Jana Renée Paints the Town
See full Fort Worth Magazine article by John Henry here.
Jana Renée’s plan was to move through Fort Worth like a cowboy on the Chisholm Trail. Her itinerary was a good night’s sleep or two, a refill on nourishment, and perhaps throw a few provisions in a knapsack.
And then hit the road or, more specifically, hop on a plane and head on to the old continent.
“My plans were to say ‘sayonara’ to my family and head to Europe,” she says of those best-laid plans that went, at least temporarily, awry. “I was going to go to London and continue studying sculpture at some of the universities there.
“I wound up getting ensconced here instead. I was here and had a place to stay. I immediately began bartending and getting involved in the arts scene, like, literally right away.”
She isn’t complaining about it. Renée is happy about her detour, and we’re all definitely quite delighted she has put down roots and made Fort Worth a home. Her impact — more an imprint — is all around us.
She doesn’t remember the details of when or where, but it was in all probability finishing up an art show in town. Katie Murray, a notable artistic talent in town, pulled Renée aside for a chat.
As Renée recalls: “She said something like, ‘Hey, do you do murals? We’re working on this project, and I think you would be interested.’” The project was in Inspiration Alley in The Foundry District, where industrial buildings have been transformed into a cultural experience with eye-popping pieces of art intersecting life.
Murray encouraged Renée to apply.
“I said, ‘Yes!’” Renée remembers with an enthusiasm that’s difficult to translate in print.
Renée had no formal training as a muralist, the discipline, if you will, she calls a combination of illustration and painting.
She has been a muralist ever since and currently working on a piece in downtown, soon to be another of her large-scale depictions that bring once-ordinary walls in homes, businesses, and communities into the realm of architectural and social masterpieces for all the world to see.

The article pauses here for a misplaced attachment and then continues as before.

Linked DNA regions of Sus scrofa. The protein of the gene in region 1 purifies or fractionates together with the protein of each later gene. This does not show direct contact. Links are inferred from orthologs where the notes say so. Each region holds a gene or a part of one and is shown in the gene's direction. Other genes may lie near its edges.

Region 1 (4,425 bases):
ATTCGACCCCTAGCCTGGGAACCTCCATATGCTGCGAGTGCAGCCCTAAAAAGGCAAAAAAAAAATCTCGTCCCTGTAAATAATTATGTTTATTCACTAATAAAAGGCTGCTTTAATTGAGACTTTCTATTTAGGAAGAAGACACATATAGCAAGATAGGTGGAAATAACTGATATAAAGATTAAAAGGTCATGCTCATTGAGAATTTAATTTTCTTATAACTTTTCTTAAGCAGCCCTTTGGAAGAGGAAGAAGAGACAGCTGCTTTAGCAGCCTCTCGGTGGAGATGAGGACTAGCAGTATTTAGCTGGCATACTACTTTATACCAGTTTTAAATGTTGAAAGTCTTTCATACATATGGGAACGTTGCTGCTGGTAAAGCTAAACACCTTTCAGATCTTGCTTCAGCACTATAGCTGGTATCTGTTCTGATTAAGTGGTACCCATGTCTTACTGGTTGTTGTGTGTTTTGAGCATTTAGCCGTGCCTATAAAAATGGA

Renée laughs now thinking about how she got to this time and space.
Her family moved to the area in the late 1990s. Renée, 32, spent her high school years at Boswell in Saginaw, where she graduated. She had always wanted to be an illustrator and, sure enough, was contracted to do a children’s book at age 19.
That turned out to be a very valuable learning experience.
“I kind of got screwed by the person I was working with because I didn’t know how to write contracts,” she says. “After spending months and not getting paid, I took my illustrations and went to school. I thought, ‘Oh, crap, I’m 19 years old and not this smart. I need someone to give me advice.’ I had jumped in immediately after high school and realized I needed more training.”
And experience. Who among us hasn’t sat in that seat?
Her roving odyssey took her to Boston and the Massachusetts College of Art and Design, one of the nation’s oldest art schools (founded in 1873) and with a list of notable graduates about as long as its 1,600-plus enrollment. The school emerged out of the Massachusetts Drawing Act, which required all cities in the Commonwealth with more than 10,000 people to include “drawing” in their public-school curriculum. These were the days of the Industrial Revolution, and many Bostonians believed that booming industry wasn’t the only way to evolve a nation. Art was as essential to a great nation, a vital economy, and the well-being of the citizenry. Look no further than London and Paris, they argued.
Something about the more things change, the more they stay the same comes to mind.